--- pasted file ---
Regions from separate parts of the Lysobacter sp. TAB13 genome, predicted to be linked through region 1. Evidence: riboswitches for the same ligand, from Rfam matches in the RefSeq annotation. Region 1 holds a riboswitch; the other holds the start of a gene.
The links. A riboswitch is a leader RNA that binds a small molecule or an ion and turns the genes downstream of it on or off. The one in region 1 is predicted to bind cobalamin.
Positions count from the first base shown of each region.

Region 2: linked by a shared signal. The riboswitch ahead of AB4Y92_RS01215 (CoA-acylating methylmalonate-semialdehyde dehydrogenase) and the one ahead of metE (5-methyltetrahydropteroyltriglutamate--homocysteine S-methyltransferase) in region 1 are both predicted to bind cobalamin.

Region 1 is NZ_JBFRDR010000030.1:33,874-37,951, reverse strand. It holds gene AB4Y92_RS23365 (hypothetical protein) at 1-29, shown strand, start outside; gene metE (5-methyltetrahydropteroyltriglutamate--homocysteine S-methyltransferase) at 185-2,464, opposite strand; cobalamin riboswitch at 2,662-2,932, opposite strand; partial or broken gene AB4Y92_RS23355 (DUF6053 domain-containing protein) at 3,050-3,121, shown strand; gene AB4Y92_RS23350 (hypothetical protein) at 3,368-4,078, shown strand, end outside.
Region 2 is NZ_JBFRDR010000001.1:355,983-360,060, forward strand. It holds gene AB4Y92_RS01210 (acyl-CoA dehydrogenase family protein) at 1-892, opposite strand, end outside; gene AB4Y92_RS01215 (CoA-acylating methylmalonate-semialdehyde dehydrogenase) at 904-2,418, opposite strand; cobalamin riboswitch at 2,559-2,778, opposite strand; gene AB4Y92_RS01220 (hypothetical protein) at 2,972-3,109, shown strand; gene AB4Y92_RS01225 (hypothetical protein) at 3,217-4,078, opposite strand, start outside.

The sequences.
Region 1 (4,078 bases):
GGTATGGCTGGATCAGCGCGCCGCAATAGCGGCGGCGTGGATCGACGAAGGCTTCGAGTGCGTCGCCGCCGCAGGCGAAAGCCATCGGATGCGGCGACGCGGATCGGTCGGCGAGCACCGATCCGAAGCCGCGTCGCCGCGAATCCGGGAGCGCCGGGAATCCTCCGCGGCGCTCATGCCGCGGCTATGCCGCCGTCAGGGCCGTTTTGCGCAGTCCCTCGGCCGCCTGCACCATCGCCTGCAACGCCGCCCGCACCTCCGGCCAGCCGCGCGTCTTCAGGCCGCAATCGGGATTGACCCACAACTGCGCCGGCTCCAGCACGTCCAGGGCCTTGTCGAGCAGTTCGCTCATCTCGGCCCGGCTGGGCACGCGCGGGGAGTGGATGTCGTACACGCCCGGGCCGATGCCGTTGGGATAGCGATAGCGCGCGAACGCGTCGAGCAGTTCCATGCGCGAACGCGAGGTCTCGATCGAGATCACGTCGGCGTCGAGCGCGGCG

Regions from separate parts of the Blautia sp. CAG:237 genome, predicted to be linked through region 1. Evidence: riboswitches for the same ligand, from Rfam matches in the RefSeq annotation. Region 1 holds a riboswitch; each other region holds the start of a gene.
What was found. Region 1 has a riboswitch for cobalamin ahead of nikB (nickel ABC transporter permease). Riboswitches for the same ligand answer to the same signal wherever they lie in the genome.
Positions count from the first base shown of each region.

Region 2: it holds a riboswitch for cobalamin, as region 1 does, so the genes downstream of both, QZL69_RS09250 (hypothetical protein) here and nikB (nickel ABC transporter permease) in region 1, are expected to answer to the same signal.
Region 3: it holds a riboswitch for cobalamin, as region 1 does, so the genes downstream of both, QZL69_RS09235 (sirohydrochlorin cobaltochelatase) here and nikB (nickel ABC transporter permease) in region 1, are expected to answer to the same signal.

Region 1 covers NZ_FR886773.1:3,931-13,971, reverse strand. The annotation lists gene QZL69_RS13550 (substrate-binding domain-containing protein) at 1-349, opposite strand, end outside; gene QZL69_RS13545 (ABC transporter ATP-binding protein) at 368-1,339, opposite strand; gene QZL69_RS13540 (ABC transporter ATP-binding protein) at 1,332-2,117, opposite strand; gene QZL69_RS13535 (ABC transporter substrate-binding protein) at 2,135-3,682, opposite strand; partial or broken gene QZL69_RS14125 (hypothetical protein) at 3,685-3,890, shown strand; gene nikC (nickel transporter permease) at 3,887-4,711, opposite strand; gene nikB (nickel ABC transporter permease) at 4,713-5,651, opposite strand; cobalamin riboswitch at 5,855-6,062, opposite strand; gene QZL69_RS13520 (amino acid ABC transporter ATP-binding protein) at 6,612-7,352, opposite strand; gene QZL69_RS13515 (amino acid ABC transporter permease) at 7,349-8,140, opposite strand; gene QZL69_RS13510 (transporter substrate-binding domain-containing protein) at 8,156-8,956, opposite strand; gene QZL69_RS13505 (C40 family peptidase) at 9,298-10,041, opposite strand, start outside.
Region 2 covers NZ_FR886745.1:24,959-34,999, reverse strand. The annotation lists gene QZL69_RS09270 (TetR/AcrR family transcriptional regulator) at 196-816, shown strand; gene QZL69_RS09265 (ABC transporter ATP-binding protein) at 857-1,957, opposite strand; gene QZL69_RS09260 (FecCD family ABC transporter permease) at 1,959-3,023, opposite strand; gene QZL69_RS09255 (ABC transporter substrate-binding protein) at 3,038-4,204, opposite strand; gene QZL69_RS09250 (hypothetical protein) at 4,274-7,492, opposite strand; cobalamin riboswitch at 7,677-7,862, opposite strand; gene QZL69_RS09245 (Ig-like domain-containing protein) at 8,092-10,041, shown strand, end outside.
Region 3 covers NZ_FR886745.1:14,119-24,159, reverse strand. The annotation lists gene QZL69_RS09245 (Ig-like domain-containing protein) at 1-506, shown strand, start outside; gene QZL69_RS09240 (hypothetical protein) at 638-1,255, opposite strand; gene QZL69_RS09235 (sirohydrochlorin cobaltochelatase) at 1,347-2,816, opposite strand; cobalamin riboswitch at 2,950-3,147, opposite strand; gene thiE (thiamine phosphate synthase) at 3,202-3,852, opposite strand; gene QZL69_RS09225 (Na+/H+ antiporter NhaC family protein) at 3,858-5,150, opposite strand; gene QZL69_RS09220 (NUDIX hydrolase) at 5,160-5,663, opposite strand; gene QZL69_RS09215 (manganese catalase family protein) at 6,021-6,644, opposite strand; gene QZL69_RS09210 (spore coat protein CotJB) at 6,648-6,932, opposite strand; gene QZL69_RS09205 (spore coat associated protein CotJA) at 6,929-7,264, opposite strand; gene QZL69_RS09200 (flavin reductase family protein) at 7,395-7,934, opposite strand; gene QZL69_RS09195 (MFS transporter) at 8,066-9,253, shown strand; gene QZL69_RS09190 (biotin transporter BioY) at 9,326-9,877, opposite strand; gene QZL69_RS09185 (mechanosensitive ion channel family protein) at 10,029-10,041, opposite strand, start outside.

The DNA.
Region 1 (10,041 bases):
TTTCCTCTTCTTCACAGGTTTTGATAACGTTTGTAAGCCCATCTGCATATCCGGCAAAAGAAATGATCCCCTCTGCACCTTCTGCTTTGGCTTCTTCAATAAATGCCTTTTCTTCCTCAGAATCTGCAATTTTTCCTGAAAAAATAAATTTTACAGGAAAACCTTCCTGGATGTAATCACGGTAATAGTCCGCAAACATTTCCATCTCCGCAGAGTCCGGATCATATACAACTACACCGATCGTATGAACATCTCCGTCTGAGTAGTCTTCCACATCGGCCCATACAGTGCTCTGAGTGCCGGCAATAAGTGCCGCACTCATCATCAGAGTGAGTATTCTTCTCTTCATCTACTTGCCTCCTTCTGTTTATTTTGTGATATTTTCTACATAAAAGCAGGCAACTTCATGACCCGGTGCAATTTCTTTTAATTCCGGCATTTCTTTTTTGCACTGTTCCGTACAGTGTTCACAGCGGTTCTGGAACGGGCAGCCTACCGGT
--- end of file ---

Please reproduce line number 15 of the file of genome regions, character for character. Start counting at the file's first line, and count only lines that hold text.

Region 1 covers NZ_FR886773.1:3,931-13,971, reverse strand. The annotation lists gene QZL69_RS13550 (substrate-binding domain-containing protein) at 1-349, opposite strand, end outside; gene QZL69_RS13545 (ABC transporter ATP-binding protein) at 368-1,339, opposite strand; gene QZL69_RS13540 (ABC transporter ATP-binding protein) at 1,332-2,117, opposite strand; gene QZL69_RS13535 (ABC transporter substrate-binding protein) at 2,135-3,682, opposite strand; partial or broken gene QZL69_RS14125 (hypothetical protein) at 3,685-3,890, shown strand; gene nikC (nickel transporter permease) at 3,887-4,711, opposite strand; gene nikB (nickel ABC transporter permease) at 4,713-5,651, opposite strand; cobalamin riboswitch at 5,855-6,062, opposite strand; gene QZL69_RS13520 (amino acid ABC transporter ATP-binding protein) at 6,612-7,352, opposite strand; gene QZL69_RS13515 (amino acid ABC transporter permease) at 7,349-8,140, opposite strand; gene QZL69_RS13510 (transporter substrate-binding domain-containing protein) at 8,156-8,956, opposite strand; gene QZL69_RS13505 (C40 family peptidase) at 9,298-10,041, opposite strand, start outside.